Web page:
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Sunday, May 19, 2024

Why China Is Already the Biggest Winner at the 2018 FIFA World Cup

The 2018 World Cup in Russia seems to have already been won by a nation that’s not even participating: China.

Of the 21 FIFA partners and sponsors in Brazil in 2014, one was Chinese. Meanwhile, of the 16 partners in Russia, seven are Chinese.

Why is China, a nation that has only ever participated in one World Cup (2002), investing so heavily in a tournament that it is not a part of? For that, we have to go back to 2014 when China’s Premier, Xi Jinping, came up with the vision to play in, host and win the World Cup by 2050. This started a slew of investments by private businesses in local teams as well as European powerhouses in an effort to win favor with the Premier.

Wanda Group – owned by the richest man in China, Wang Jianlin – bought a stake in Atletico Madrid (which it sold earlier this year), and CMC did the same with Manchester City. Other European clubs were bought outright by Chinese companies such as AC Milan (Li Yonghong), Inter Milan (Suning Corp) and a host of West Midlands clubs, including Aston Villa (Tony Xia – Recon Group).

Similarly, local teams started receiving heavy investment, with elite players and coaches making their way to China. Players in their prime started going to play for football clubs in China. Carlos Tevez became the highest-paid player in the world when he joined Shanghai Shenhua FC. He was followed by Chelsea and Brazil’s Oscar and other top players. Top coaches such as Felipe Scolari to Guangzhou Evergrande (Brazil’s World Cup-winning coach), Marcelo Lippi to China National team (Italy’s World Cup-winning coach), Andreas Villas Boas to Shanghai SIPG (Tottenham) and more followed. Whether this has worked towards improving the quality of football and achieving Premier Xi’s goal is a story for another day, but it certainly put China on the football map.

World Cup

Chinese brands now realize the power of football in reaching and engaging with the consumer, be it catering to the huge domestic market or expanding internationally. The FIFA World Cup is one of the most-watched events globally, and the Russian edition, which started last week, is expected to have 3.2 billion viewers. It is the premier sports property for brands that are — or want to become — global powerhouses.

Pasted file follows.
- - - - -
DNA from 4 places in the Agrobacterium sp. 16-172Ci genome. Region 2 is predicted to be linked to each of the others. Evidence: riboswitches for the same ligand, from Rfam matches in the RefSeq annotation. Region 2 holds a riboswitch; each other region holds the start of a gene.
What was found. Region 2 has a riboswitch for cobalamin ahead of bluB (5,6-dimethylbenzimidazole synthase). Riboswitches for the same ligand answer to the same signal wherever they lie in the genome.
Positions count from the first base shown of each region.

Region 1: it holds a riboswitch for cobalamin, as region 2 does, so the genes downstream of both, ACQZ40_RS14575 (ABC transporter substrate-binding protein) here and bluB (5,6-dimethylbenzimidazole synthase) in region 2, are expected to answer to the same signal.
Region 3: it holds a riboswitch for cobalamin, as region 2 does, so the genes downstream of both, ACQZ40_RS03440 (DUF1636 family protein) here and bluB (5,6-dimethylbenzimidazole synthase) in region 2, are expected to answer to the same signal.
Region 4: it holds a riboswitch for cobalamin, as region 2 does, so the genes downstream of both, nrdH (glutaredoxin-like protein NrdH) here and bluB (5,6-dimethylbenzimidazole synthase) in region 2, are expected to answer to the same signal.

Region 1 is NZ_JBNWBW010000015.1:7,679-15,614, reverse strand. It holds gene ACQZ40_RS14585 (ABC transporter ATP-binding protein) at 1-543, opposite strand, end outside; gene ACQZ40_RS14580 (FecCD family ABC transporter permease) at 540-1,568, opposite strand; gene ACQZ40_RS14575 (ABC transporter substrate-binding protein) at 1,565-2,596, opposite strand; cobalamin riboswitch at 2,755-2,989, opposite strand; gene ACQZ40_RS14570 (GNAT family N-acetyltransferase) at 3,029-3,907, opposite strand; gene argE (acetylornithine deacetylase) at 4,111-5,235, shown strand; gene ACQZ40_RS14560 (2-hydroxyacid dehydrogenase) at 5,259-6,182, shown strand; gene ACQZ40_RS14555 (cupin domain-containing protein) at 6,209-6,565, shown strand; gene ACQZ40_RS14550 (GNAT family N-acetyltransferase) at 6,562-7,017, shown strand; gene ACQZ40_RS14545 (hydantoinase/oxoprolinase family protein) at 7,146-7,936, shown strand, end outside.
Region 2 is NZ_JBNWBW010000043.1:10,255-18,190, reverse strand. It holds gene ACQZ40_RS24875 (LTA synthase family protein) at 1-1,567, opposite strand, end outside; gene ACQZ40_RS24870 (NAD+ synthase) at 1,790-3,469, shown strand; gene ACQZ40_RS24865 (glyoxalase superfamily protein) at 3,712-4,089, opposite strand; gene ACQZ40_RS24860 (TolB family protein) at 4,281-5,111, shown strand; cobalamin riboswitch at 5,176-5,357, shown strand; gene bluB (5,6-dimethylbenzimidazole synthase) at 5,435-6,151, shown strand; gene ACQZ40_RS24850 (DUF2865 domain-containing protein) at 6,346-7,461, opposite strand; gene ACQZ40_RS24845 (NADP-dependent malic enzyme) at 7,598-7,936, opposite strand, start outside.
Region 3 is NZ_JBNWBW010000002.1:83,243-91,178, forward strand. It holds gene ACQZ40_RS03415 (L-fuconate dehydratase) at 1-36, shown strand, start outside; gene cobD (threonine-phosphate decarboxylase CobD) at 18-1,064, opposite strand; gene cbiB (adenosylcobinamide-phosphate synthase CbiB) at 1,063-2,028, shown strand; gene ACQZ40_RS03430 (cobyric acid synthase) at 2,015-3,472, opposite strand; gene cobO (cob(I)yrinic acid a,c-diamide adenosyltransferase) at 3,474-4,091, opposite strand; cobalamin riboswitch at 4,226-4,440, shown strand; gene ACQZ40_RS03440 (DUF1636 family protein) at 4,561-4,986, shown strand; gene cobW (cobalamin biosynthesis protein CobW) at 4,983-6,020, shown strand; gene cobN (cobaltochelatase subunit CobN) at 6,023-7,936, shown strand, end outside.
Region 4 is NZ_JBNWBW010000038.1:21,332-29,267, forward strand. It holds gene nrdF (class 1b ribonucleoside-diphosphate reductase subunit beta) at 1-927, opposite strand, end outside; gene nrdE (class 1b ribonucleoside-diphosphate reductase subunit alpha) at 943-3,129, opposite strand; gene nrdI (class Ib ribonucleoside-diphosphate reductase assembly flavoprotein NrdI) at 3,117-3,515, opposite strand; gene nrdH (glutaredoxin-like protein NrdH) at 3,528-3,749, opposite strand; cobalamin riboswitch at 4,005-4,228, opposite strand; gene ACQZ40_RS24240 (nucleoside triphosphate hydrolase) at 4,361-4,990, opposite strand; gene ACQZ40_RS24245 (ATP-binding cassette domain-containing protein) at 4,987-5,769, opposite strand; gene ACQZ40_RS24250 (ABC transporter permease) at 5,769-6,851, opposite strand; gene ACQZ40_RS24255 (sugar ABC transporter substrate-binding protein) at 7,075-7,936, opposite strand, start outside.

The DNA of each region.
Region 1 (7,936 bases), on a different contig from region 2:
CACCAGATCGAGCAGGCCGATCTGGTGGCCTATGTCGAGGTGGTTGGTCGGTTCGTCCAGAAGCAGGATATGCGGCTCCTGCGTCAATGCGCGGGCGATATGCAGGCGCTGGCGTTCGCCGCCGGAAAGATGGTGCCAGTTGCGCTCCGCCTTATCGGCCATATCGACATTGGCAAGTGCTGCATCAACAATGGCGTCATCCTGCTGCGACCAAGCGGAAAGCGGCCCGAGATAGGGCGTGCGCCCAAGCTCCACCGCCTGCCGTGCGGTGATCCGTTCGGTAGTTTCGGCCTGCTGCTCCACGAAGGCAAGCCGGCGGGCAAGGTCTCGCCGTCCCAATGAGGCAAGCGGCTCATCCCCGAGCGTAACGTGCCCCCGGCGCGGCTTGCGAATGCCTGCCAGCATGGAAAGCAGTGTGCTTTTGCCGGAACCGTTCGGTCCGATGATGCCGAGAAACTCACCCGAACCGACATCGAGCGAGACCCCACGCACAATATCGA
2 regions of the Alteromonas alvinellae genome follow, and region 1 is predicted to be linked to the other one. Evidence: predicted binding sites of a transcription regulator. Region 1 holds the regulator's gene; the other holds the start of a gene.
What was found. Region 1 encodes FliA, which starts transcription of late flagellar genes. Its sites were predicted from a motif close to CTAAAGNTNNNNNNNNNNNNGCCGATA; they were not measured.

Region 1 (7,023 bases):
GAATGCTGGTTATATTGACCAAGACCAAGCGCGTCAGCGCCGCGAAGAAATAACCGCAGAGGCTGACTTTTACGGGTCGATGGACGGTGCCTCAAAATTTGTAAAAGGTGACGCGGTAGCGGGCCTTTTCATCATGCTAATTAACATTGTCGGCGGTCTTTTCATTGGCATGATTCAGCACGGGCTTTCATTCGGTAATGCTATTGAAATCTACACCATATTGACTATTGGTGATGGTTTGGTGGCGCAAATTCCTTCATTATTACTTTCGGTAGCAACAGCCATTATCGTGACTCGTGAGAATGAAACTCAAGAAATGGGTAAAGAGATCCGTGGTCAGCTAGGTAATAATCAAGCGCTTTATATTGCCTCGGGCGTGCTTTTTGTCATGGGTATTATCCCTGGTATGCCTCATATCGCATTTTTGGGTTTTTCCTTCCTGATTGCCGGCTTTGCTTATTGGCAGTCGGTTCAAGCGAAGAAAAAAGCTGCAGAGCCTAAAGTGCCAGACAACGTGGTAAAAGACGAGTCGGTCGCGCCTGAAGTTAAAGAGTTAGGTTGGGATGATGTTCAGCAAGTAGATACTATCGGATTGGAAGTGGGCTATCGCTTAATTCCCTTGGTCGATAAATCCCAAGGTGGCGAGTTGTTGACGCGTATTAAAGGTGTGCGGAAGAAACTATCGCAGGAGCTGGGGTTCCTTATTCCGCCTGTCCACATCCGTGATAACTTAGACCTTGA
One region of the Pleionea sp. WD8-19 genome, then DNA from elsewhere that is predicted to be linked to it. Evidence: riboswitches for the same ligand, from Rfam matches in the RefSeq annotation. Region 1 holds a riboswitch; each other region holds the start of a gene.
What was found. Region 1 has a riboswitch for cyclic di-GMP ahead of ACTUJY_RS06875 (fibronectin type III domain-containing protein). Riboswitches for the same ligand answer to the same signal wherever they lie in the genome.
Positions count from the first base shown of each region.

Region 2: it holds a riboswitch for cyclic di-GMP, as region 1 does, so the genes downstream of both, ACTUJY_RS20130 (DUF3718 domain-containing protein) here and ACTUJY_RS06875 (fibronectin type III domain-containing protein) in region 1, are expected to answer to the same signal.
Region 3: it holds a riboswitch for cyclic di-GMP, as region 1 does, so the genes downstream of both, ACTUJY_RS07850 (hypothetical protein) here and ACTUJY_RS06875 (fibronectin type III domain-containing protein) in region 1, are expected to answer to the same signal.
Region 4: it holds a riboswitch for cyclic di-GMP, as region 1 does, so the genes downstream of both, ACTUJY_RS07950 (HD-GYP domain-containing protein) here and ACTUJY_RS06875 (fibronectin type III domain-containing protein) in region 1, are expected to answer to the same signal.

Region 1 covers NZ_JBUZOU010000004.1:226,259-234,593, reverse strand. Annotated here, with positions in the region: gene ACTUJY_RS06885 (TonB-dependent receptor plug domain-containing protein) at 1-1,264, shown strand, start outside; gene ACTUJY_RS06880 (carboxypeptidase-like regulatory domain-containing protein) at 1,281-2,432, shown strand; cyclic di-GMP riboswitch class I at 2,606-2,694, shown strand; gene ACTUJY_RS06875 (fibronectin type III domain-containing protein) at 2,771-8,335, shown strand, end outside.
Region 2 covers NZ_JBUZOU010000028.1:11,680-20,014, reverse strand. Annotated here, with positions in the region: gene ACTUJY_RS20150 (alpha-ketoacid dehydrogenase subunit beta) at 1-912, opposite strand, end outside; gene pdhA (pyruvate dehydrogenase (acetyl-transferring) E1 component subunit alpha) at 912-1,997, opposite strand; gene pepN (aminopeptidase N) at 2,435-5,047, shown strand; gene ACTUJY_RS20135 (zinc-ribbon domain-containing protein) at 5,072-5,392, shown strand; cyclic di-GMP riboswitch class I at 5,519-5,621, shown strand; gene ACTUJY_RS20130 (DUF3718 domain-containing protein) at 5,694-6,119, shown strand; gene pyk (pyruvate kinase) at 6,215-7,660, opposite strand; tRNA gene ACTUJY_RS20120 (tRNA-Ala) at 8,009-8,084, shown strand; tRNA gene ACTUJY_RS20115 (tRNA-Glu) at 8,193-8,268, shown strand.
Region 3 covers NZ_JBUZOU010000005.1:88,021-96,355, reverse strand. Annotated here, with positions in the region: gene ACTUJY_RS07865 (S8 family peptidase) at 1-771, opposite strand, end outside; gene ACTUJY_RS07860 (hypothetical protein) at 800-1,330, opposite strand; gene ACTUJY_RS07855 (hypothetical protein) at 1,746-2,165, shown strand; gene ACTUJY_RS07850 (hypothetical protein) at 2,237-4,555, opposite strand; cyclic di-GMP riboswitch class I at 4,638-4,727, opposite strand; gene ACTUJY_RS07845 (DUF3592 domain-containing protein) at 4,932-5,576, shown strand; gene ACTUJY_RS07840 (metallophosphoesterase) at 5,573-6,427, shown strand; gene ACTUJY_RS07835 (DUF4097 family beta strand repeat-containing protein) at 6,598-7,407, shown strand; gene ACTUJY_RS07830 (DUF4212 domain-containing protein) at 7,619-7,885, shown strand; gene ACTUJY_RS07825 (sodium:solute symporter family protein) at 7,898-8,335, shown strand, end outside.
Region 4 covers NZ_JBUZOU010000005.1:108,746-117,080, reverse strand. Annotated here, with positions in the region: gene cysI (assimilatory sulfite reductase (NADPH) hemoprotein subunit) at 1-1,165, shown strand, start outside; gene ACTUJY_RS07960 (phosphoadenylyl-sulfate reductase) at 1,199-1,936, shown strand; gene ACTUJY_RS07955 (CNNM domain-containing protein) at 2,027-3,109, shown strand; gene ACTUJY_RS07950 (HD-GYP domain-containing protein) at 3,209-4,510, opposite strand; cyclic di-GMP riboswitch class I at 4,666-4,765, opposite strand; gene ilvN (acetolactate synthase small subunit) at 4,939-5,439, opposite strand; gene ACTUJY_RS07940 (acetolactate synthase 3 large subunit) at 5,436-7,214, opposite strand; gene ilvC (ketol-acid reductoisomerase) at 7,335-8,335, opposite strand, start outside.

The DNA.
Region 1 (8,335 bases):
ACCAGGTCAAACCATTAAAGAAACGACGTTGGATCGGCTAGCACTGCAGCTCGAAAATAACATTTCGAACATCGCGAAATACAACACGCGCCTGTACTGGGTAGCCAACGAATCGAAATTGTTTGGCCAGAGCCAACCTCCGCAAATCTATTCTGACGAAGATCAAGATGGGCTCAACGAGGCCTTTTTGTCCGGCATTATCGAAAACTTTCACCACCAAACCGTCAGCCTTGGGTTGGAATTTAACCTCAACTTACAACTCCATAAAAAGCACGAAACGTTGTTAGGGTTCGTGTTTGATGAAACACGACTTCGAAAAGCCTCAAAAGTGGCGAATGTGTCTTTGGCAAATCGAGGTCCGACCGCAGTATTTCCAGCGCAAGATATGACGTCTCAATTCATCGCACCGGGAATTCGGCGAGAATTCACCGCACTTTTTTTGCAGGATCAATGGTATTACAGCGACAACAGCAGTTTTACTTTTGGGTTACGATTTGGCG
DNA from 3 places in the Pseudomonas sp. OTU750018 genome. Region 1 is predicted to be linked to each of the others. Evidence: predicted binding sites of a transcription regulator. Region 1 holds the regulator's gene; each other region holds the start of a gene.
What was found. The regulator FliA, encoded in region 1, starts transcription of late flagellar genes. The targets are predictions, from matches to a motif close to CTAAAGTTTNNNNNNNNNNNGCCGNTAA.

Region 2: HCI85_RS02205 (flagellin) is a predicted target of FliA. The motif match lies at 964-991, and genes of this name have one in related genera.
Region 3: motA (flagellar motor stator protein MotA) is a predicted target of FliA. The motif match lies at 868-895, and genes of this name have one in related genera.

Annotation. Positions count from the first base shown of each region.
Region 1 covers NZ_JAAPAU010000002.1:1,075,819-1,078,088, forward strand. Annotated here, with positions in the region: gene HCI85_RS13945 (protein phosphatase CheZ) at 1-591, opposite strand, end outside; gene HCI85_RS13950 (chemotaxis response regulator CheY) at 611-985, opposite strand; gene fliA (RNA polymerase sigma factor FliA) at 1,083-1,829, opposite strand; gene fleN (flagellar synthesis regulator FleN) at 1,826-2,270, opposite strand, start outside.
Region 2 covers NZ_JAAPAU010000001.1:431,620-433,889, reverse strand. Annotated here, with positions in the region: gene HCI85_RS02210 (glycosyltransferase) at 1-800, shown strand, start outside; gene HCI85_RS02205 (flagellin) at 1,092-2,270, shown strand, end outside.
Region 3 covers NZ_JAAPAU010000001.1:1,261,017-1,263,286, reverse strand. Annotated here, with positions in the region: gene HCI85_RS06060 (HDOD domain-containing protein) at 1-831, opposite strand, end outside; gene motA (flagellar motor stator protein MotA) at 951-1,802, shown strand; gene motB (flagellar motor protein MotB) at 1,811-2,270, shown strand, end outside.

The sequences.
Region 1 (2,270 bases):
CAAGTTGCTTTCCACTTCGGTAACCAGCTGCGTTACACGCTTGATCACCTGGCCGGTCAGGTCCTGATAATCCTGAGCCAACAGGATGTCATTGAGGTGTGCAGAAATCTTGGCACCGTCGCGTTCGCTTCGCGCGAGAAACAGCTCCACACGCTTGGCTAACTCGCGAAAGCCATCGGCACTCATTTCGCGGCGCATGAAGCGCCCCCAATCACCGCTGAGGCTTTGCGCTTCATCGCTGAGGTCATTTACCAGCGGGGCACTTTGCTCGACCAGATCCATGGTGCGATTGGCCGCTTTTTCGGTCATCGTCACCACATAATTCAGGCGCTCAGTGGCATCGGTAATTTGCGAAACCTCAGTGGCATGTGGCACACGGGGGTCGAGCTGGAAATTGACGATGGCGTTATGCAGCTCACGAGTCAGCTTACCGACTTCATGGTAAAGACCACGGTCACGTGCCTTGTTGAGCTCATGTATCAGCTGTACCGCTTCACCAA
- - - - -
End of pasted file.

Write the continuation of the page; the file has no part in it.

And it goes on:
However, FIFA’s reputation has taken a serious battering due to the 2015 corruption scandal and its aftermath. Additionally, Russia itself has been embroiled in events that have sullied its image. From meddling in the U.S. elections, to the annexation of Crimea, to a major Olympic doping scandal, it does not align itself with the values that the beautiful game is supposed to embrace, making brands vary of being associated with it.

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When a brand attaches its name to an elite sports property, it is looking to transfer some of the attributes of the property to the brand: best in the world, trust, and credibility. In this case, the latter two are severely lacking. In fact, partners from the 2014 edition such as Castrol, Continental Tyres, Johnson & Johnson, Sony, and Emirates all chose not to renew for the Russia World Cup.

It is rare that top partnerships slots open up for such an event. Enter China. Chinese brands have no previous association with FIFA — only one Chinese brand, Yingli Solar, was a sponsor for the 2014 edition — and are untainted by the scandals.

Partnering with the World Cup provides a Chinese brand a platform to quickly and effectively build awareness with a global audience, while on the sizeable domestic front it helps to differentiate from competition and become the premium brand in its category.

Just days before the start of the tournament, two Chinese brands, technology and entertainment company Luci and men’s clothing brand Diking, signed on as sponsors. They join Chinese smartphone maker Vivo, property and entertainment giant Wanda, electronics brand Hisense, e-scooter manufacturer Yadea and dairy brand Mengniu.

By the end of the World Cup, the whole world will know about Mengniu’s milk and yogurt products and Vivo’s smartphones. These brands have found an opportunity to showcase themselves on a global scale and develop awareness, increase reach, build a connection and engage with existing and potential consumers.

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Partnering with FIFA will also help provide China influence in a potential bid for the 2030 World Cup, part of Chairman Xi’s plan to win the event by 2050.

It’s not just the official FIFA partnerships that are being leveraged by Chinese brands, as other brands have partnered with various football federations or individual stars.

Since the start of 2018, the following deals have been struck with the World Cup firmly in mind:

What are the objectives of these partnerships? Will they deliver value to the brands? What sort of engagement campaigns and activations are the brands doing? In what circumstances does it make sense to partner with an event that happens once every four years?

Over the next few weeks, we will answer all of these questions and more as we look at how Asian brands, particularly Chinese ones, are using the World Cup as a launch event to go toe to toe with the western incumbents to become regional and global players.

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